As a juridical term, a witness is one who has direct knowledge about certain facts and can declare before a court of law what he or she has seen or heard. In the Bible, witnesses are used to attest contracts and to certify proceedings (Jer. 32.10, 12; Ruth 4.9–11; Isa. 8.2). Sometimes, inanimate objects provide the evidence that an agreement has been concluded (Gen. 31.44–54; Josh. 24.27). The tables of the law in the ark are described as the “tables of testimony,” for they are inscribed with God's commandments; sometimes the ark itself is termed “the testimony” (Exod. 25.16; 31.18; Num. 17.4).

False or malicious witness was prohibited, and sanctions were imposed against it (Exod. 20.16; 23.1–3; Deut. 19.15–19). False witnesses are mentioned in the New Testament in the trials of Jesus and Stephen (Matt. 26.60; Acts 6.13; 7.58).

Israelite law required the evidence of several witnesses to convict a person of a capital offense (Deut. 17.6–7; 19.15; Num. 35.30). This principle is alluded to in the New Testament (John 8.13–18; 1 John 5.7–8), and was apparently honored in questions of church discipline (Matt. 18.16; 2 Cor. 13.1; 1 Tim. 5.19).

An important use of this terminology is its application to the role of Israel and of Jesus and his followers as God's witnesses before the world. Israel's mission is to bear witness to God as his chosen servant: “You are my witnesses,” Yahweh emphatically declares (Isa. 43.10, 12; 44.8). Israel is to take God's side and bear witness to him as the lord of history, the only true God, and her redeemer and savior. Here the controversy language comes alive with freshness and power.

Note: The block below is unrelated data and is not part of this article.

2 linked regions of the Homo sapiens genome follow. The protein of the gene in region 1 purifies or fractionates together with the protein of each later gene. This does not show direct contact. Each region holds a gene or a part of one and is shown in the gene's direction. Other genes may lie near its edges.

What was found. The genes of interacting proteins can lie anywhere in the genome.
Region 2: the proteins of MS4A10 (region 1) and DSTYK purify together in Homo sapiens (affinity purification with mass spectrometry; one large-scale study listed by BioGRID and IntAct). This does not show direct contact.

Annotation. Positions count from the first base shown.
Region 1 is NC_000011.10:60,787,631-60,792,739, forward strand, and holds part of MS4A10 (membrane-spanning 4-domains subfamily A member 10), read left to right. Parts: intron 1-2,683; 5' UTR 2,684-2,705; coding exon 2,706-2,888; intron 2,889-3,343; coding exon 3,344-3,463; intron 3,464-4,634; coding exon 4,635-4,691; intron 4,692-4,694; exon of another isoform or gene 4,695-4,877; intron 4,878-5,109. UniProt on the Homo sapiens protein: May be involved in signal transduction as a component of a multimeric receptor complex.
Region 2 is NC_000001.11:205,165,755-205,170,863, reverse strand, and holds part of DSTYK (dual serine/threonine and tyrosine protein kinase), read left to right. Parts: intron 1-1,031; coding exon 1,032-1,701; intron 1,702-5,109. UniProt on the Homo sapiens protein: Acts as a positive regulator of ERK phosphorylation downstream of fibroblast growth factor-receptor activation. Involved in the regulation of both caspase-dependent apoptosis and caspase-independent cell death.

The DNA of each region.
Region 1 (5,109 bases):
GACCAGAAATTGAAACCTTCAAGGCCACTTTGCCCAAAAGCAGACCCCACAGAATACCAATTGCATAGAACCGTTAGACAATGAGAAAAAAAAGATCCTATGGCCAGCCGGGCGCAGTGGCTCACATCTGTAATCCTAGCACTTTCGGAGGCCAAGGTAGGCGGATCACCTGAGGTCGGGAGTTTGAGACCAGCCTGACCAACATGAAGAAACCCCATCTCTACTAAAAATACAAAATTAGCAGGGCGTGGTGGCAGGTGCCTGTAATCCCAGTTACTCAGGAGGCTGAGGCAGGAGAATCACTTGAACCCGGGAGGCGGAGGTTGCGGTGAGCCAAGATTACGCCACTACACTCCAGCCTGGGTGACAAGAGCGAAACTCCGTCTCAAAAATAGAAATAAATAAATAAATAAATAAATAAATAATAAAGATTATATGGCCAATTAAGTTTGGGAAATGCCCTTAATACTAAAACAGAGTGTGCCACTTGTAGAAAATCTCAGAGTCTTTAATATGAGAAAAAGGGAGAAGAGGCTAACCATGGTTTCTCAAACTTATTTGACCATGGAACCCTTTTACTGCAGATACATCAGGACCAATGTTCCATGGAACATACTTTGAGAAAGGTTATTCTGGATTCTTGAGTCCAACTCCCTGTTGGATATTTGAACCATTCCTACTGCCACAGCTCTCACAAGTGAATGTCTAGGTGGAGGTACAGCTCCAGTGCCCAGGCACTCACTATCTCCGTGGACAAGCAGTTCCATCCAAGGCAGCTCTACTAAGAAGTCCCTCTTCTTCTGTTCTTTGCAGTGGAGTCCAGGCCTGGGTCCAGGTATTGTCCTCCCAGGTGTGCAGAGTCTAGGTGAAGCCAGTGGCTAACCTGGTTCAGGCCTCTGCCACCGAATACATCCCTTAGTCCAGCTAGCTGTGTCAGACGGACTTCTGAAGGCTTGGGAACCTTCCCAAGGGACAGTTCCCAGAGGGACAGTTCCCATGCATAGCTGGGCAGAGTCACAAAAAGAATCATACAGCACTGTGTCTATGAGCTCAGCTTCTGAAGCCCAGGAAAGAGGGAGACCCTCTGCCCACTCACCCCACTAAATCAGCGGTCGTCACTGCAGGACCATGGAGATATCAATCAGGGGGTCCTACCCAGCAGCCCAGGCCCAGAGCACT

In the New Testament the witness theme is central in the gospel of John, Acts, and Revelation. In John's gospel, God in Christ has a controversy with the world. A cosmic lawsuit is underway, and each side presents its evidence and argues its case. The different witnesses to Jesus present their testimony to refute the hostile charges of his enemies (5.31–47). Jesus himself bears witness to the truth (3.31–33; 18.37), as will the Holy Spirit as the “Advocate” (15.26).

In Acts the witness of the apostles is of prime importance (1.8, 21–22; 4.33; 10.38–43), as is that of Paul (22.14–15; 26.16). The center of their witness is the resurrection (2.32; 3.15; 5.30–32; cf. 1 Cor. 15.3–11).

In the book of Revelation, witness is set against the background of persecution. The seer of Patmos presents Jesus as the model witness, whose example Christians must follow. “The testimony of Jesus” probably refers not to the testimony concerning him but to the testimony borne by him (Rev. 1.9; 12.17). Jesus is “the faithful and true witness” (1.5; 3.14), and loyalty to him may mean martyrdom (2.13). Here one traces the first steps of the process by which the Greek word for witness (martys) developed into the later sense of “martyr.”

Allison A. Trites